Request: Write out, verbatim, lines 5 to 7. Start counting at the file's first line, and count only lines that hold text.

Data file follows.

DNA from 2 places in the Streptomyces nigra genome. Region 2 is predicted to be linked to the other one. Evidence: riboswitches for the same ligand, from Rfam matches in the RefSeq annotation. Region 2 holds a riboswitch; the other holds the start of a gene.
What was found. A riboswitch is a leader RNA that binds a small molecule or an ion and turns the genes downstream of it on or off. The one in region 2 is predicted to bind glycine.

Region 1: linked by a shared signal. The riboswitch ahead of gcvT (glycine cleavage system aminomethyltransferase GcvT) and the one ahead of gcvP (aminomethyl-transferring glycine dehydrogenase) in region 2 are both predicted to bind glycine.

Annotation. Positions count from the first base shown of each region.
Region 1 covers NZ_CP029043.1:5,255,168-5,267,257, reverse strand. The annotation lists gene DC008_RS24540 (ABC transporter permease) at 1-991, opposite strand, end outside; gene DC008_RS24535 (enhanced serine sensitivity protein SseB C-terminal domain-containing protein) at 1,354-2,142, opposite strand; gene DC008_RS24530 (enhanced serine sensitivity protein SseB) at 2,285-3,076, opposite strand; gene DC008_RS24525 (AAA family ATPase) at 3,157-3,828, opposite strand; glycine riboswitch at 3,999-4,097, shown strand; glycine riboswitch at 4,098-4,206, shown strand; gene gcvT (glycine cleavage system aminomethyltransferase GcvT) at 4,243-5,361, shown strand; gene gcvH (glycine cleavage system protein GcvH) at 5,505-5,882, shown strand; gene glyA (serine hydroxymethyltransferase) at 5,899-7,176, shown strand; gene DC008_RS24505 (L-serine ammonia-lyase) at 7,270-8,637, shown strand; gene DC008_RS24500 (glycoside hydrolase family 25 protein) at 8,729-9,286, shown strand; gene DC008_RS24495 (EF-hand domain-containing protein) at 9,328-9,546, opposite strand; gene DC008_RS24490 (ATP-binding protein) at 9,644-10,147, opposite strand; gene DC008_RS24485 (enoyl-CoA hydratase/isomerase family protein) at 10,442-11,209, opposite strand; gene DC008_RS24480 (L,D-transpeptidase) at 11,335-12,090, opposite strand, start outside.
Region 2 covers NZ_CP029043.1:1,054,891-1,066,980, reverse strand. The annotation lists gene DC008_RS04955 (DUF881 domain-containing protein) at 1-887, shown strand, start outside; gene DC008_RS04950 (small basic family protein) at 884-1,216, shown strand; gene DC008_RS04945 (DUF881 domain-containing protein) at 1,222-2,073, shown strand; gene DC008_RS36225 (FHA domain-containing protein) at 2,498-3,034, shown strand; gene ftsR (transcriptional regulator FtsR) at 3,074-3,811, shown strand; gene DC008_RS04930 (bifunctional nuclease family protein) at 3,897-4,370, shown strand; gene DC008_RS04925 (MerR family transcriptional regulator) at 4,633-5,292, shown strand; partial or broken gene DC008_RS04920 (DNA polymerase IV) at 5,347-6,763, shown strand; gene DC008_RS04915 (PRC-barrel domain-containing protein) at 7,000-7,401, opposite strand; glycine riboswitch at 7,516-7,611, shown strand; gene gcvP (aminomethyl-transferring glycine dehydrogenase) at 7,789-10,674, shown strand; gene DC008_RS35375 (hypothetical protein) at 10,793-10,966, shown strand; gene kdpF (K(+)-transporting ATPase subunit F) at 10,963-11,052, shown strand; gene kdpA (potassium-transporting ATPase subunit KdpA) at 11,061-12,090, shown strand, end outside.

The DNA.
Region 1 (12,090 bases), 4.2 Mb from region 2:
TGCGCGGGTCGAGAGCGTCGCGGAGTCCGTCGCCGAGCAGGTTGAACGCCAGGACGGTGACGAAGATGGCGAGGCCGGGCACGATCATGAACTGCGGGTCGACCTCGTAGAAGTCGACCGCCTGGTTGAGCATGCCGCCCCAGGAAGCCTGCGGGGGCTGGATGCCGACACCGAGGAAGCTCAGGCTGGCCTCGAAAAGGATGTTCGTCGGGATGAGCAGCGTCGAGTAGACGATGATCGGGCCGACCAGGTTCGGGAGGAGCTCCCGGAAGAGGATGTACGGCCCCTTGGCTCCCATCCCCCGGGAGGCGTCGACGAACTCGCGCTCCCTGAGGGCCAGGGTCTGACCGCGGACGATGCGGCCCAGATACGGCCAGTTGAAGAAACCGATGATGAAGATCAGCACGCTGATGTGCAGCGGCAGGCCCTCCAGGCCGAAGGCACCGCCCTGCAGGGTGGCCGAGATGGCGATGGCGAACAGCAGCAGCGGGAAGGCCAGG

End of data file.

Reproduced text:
Region 1 covers NZ_CP029043.1:5,255,168-5,267,257, reverse strand. The annotation lists gene DC008_RS24540 (ABC transporter permease) at 1-991, opposite strand, end outside; gene DC008_RS24535 (enhanced serine sensitivity protein SseB C-terminal domain-containing protein) at 1,354-2,142, opposite strand; gene DC008_RS24530 (enhanced serine sensitivity protein SseB) at 2,285-3,076, opposite strand; gene DC008_RS24525 (AAA family ATPase) at 3,157-3,828, opposite strand; glycine riboswitch at 3,999-4,097, shown strand; glycine riboswitch at 4,098-4,206, shown strand; gene gcvT (glycine cleavage system aminomethyltransferase GcvT) at 4,243-5,361, shown strand; gene gcvH (glycine cleavage system protein GcvH) at 5,505-5,882, shown strand; gene glyA (serine hydroxymethyltransferase) at 5,899-7,176, shown strand; gene DC008_RS24505 (L-serine ammonia-lyase) at 7,270-8,637, shown strand; gene DC008_RS24500 (glycoside hydrolase family 25 protein) at 8,729-9,286, shown strand; gene DC008_RS24495 (EF-hand domain-containing protein) at 9,328-9,546, opposite strand; gene DC008_RS24490 (ATP-binding protein) at 9,644-10,147, opposite strand; gene DC008_RS24485 (enoyl-CoA hydratase/isomerase family protein) at 10,442-11,209, opposite strand; gene DC008_RS24480 (L,D-transpeptidase) at 11,335-12,090, opposite strand, start outside.
Region 2 covers NZ_CP029043.1:1,054,891-1,066,980, reverse strand. The annotation lists gene DC008_RS04955 (DUF881 domain-containing protein) at 1-887, shown strand, start outside; gene DC008_RS04950 (small basic family protein) at 884-1,216, shown strand; gene DC008_RS04945 (DUF881 domain-containing protein) at 1,222-2,073, shown strand; gene DC008_RS36225 (FHA domain-containing protein) at 2,498-3,034, shown strand; gene ftsR (transcriptional regulator FtsR) at 3,074-3,811, shown strand; gene DC008_RS04930 (bifunctional nuclease family protein) at 3,897-4,370, shown strand; gene DC008_RS04925 (MerR family transcriptional regulator) at 4,633-5,292, shown strand; partial or broken gene DC008_RS04920 (DNA polymerase IV) at 5,347-6,763, shown strand; gene DC008_RS04915 (PRC-barrel domain-containing protein) at 7,000-7,401, opposite strand; glycine riboswitch at 7,516-7,611, shown strand; gene gcvP (aminomethyl-transferring glycine dehydrogenase) at 7,789-10,674, shown strand; gene DC008_RS35375 (hypothetical protein) at 10,793-10,966, shown strand; gene kdpF (K(+)-transporting ATPase subunit F) at 10,963-11,052, shown strand; gene kdpA (potassium-transporting ATPase subunit KdpA) at 11,061-12,090, shown strand, end outside.

The DNA.